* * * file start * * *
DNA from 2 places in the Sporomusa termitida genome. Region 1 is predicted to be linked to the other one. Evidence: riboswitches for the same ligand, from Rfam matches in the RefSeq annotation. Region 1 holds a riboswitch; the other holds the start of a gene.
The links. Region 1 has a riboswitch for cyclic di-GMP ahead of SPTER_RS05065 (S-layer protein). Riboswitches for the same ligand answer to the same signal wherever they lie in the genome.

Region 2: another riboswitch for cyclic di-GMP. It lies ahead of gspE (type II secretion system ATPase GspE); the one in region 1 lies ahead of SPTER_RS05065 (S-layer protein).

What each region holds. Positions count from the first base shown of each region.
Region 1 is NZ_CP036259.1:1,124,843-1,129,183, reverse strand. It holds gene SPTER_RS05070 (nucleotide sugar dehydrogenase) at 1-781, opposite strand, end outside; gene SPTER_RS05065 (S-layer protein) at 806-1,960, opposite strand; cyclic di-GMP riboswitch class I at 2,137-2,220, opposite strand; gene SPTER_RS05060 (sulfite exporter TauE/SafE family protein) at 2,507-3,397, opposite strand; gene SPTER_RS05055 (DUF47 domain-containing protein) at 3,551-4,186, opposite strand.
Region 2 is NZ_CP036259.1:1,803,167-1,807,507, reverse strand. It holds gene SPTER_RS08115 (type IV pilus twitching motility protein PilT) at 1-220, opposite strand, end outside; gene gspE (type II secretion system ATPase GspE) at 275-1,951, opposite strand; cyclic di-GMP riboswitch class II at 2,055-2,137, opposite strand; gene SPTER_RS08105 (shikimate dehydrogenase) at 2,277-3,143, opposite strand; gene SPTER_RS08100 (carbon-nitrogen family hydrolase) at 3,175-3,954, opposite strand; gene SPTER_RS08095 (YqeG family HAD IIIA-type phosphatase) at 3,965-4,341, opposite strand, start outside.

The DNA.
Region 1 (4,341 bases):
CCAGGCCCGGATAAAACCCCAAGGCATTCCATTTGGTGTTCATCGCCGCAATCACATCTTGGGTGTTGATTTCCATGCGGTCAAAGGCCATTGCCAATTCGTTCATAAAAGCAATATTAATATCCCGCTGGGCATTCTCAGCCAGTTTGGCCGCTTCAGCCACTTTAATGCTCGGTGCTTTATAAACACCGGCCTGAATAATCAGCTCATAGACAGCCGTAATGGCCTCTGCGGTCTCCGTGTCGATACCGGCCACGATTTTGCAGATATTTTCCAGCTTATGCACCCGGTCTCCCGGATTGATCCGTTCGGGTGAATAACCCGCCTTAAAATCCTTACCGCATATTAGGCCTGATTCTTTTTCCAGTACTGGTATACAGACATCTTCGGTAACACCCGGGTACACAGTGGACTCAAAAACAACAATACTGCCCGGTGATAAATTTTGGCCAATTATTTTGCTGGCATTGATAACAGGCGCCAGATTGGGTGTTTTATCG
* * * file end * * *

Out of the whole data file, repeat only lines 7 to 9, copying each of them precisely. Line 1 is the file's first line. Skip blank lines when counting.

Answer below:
The DNA.
Region 1 (4,341 bases):
CCAGGCCCGGATAAAACCCCAAGGCATTCCATTTGGTGTTCATCGCCGCAATCACATCTTGGGTGTTGATTTCCATGCGGTCAAAGGCCATTGCCAATTCGTTCATAAAAGCAATATTAATATCCCGCTGGGCATTCTCAGCCAGTTTGGCCGCTTCAGCCACTTTAATGCTCGGTGCTTTATAAACACCGGCCTGAATAATCAGCTCATAGACAGCCGTAATGGCCTCTGCGGTCTCCGTGTCGATACCGGCCACGATTTTGCAGATATTTTCCAGCTTATGCACCCGGTCTCCCGGATTGATCCGTTCGGGTGAATAACCCGCCTTAAAATCCTTACCGCATATTAGGCCTGATTCTTTTTCCAGTACTGGTATACAGACATCTTCGGTAACACCCGGGTACACAGTGGACTCAAAAACAACAATACTGCCCGGTGATAAATTTTGGCCAATTATTTTGCTGGCATTGATAACAGGCGCCAGATTGGGTGTTTTATCG